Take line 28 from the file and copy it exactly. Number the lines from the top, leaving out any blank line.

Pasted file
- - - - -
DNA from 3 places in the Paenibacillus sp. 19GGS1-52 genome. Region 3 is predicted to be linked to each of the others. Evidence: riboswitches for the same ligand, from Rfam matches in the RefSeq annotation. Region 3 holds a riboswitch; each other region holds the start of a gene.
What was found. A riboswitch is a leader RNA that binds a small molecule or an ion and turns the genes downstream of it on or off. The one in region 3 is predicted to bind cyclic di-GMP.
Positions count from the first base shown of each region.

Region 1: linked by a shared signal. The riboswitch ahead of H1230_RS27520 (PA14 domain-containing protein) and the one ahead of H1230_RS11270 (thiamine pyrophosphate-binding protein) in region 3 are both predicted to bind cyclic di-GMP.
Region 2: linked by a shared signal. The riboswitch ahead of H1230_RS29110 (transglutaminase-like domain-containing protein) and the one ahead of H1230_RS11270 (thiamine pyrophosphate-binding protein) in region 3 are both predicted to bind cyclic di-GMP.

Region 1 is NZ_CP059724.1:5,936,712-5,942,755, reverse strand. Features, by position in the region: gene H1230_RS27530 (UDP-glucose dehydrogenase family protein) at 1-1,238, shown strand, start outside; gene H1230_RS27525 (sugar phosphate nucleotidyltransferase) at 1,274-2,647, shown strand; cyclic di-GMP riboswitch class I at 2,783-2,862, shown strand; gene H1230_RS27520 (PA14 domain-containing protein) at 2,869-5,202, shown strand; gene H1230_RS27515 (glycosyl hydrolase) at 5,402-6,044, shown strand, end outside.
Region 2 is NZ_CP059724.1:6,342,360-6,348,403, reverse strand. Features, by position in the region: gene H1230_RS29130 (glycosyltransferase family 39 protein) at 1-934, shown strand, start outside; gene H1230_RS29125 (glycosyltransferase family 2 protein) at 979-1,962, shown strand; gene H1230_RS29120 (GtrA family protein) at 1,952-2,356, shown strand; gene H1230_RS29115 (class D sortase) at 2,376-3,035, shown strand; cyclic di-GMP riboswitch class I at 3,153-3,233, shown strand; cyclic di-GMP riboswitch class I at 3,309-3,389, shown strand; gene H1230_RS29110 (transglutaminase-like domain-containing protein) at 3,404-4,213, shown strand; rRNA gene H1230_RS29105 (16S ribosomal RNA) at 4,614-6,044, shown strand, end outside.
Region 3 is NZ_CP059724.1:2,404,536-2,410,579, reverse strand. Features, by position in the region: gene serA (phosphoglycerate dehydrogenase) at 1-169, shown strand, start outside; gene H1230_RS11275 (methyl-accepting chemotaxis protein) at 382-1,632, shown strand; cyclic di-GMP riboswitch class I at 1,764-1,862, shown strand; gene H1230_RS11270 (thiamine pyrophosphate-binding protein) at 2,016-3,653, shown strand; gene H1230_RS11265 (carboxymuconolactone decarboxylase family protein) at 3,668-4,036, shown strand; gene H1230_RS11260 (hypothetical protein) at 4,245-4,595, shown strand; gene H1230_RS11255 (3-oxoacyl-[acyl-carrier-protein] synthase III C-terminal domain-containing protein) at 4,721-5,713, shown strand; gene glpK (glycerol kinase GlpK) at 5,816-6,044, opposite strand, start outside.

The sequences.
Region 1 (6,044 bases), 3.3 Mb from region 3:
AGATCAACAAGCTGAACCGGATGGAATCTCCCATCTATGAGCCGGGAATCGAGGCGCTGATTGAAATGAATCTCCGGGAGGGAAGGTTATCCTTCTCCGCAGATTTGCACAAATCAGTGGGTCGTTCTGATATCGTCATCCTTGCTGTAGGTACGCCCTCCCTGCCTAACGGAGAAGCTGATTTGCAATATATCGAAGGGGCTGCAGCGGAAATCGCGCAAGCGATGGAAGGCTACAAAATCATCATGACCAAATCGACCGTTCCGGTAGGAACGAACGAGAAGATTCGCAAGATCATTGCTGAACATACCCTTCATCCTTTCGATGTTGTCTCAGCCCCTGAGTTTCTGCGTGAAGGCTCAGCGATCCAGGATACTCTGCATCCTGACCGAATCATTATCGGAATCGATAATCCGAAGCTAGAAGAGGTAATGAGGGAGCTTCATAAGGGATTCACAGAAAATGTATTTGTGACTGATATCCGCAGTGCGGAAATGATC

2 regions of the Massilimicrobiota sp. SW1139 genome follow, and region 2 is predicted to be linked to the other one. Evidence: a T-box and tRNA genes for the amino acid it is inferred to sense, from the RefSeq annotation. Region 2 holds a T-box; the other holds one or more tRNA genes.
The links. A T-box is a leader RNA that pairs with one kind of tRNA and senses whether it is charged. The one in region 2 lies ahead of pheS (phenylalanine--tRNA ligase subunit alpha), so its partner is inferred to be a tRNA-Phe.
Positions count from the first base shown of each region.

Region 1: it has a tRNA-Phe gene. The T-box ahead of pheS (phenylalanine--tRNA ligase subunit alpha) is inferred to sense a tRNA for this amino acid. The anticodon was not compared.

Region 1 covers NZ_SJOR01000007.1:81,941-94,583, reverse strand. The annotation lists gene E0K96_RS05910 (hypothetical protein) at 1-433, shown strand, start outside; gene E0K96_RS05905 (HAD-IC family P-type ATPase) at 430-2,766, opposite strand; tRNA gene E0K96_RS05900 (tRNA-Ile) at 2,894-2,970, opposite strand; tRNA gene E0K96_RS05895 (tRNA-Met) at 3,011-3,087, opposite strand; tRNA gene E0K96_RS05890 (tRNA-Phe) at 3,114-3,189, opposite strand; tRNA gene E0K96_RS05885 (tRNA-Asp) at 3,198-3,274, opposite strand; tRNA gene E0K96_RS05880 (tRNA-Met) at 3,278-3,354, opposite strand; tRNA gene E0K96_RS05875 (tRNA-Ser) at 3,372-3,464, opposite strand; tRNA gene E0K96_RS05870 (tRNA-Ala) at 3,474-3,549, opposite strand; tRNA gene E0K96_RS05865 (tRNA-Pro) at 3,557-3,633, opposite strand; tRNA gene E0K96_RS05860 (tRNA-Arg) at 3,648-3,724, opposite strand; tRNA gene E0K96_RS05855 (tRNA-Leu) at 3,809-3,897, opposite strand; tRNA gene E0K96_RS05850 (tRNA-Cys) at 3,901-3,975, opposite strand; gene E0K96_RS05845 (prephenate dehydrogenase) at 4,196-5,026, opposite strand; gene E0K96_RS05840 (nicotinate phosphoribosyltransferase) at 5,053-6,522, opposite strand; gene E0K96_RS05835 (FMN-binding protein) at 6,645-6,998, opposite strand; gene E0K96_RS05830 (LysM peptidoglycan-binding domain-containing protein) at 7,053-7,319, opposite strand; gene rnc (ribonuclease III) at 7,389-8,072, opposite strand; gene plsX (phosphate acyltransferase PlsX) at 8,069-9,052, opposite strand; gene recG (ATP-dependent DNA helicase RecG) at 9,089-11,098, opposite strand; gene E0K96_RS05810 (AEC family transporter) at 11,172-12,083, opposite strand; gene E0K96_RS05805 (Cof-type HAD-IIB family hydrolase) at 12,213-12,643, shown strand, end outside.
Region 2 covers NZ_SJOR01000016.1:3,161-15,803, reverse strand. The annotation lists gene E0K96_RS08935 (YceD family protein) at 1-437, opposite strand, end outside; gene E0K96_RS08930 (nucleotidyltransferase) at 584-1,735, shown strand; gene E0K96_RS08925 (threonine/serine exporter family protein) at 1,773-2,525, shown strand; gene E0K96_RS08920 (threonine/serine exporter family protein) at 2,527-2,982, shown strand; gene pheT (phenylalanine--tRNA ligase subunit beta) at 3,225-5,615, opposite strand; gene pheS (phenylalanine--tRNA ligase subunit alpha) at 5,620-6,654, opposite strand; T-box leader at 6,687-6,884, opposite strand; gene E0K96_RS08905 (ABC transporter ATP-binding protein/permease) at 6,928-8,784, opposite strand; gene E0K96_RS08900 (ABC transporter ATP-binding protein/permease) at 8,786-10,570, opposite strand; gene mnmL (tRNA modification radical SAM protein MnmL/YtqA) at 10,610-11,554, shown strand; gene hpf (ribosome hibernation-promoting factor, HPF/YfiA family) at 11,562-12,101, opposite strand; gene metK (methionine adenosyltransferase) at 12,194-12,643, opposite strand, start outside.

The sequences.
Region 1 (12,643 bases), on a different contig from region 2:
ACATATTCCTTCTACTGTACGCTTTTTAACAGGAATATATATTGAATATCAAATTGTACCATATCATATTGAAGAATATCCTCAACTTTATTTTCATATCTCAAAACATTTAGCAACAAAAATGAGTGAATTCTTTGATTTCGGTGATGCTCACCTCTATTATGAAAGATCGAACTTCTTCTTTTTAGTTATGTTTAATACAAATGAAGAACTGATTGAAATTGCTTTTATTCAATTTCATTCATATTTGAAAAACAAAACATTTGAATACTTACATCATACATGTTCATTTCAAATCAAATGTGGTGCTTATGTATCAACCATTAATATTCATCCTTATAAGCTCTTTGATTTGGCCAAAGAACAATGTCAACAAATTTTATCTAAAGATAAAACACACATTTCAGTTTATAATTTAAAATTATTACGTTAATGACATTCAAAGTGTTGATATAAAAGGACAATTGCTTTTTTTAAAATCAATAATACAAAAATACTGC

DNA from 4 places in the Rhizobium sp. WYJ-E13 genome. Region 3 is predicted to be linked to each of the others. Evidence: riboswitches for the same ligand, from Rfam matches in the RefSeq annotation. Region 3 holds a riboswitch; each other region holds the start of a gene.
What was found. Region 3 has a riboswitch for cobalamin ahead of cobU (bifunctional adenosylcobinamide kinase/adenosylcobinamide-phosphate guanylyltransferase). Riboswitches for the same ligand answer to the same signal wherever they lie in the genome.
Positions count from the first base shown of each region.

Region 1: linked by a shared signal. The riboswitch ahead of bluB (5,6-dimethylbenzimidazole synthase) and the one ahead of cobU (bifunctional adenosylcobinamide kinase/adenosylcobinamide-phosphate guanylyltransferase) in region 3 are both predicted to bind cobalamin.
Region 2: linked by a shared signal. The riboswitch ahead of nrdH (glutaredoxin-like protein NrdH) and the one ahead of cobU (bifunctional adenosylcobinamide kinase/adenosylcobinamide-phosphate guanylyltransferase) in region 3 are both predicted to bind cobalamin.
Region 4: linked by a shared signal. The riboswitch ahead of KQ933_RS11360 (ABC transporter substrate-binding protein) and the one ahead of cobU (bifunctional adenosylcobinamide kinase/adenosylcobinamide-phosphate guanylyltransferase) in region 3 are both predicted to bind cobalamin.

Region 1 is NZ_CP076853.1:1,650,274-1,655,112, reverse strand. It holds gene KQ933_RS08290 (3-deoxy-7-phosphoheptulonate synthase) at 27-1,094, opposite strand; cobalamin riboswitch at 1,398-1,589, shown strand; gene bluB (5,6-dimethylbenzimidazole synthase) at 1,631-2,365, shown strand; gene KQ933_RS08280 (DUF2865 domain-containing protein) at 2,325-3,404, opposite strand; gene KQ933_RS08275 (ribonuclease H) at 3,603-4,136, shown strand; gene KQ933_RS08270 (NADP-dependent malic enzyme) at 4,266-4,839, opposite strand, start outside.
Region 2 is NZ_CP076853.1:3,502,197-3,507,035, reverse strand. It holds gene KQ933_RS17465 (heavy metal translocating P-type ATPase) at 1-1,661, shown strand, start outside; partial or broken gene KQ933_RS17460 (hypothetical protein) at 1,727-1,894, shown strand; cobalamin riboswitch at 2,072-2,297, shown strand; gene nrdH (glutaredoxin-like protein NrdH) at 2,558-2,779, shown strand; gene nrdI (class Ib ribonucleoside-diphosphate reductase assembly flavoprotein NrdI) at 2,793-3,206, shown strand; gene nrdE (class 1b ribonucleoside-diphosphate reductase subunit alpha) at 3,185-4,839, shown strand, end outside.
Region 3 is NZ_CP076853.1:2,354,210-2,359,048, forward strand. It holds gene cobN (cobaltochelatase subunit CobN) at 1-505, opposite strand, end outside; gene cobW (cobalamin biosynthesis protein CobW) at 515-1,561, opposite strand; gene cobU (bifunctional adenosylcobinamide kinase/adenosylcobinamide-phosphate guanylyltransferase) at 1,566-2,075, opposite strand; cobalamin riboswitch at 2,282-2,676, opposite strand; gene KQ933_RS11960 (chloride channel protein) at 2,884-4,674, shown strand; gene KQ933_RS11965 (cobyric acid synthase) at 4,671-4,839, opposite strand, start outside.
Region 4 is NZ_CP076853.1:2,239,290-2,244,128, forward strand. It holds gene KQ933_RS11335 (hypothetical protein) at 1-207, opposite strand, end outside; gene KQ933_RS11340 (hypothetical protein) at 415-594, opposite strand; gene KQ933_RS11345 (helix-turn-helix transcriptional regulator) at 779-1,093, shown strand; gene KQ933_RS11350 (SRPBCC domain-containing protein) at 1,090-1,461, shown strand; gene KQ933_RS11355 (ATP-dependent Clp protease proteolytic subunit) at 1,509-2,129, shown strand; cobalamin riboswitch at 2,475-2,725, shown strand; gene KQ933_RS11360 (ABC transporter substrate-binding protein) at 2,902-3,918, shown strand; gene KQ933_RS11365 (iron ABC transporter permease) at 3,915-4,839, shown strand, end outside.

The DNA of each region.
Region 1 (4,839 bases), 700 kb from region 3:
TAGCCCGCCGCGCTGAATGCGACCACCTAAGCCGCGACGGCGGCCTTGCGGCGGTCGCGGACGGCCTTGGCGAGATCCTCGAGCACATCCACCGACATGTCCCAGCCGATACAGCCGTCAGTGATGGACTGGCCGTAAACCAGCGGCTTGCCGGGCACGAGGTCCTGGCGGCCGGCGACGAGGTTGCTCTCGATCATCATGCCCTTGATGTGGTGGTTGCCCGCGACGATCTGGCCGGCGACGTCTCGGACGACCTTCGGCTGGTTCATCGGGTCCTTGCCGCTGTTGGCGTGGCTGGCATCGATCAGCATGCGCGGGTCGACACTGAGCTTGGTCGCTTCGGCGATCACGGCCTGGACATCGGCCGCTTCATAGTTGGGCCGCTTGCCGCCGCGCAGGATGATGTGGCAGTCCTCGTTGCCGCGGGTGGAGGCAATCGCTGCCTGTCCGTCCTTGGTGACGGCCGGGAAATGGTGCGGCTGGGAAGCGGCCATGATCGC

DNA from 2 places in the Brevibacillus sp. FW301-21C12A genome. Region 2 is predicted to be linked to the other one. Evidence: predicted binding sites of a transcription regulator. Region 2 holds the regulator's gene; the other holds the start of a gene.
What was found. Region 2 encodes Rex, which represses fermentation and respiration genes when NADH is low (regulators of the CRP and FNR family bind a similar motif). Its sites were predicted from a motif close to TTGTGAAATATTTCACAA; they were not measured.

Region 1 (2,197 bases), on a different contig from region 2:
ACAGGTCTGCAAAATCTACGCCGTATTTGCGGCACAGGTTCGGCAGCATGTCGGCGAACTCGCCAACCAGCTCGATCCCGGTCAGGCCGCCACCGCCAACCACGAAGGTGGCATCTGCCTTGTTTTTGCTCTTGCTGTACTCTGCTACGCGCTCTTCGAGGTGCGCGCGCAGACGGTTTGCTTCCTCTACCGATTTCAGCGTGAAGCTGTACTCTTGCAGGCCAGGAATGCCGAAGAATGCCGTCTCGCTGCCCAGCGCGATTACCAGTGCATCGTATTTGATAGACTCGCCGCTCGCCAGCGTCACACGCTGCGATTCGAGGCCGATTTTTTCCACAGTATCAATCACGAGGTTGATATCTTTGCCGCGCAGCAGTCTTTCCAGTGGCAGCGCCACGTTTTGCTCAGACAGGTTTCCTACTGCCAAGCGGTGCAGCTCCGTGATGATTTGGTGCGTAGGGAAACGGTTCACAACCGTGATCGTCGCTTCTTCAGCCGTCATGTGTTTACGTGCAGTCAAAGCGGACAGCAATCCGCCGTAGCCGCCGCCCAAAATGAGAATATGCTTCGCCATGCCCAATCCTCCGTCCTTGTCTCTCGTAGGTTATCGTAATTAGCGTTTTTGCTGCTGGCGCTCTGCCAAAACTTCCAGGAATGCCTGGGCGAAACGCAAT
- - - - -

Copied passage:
Region 2 is NZ_CP076853.1:3,502,197-3,507,035, reverse strand. It holds gene KQ933_RS17465 (heavy metal translocating P-type ATPase) at 1-1,661, shown strand, start outside; partial or broken gene KQ933_RS17460 (hypothetical protein) at 1,727-1,894, shown strand; cobalamin riboswitch at 2,072-2,297, shown strand; gene nrdH (glutaredoxin-like protein NrdH) at 2,558-2,779, shown strand; gene nrdI (class Ib ribonucleoside-diphosphate reductase assembly flavoprotein NrdI) at 2,793-3,206, shown strand; gene nrdE (class 1b ribonucleoside-diphosphate reductase subunit alpha) at 3,185-4,839, shown strand, end outside.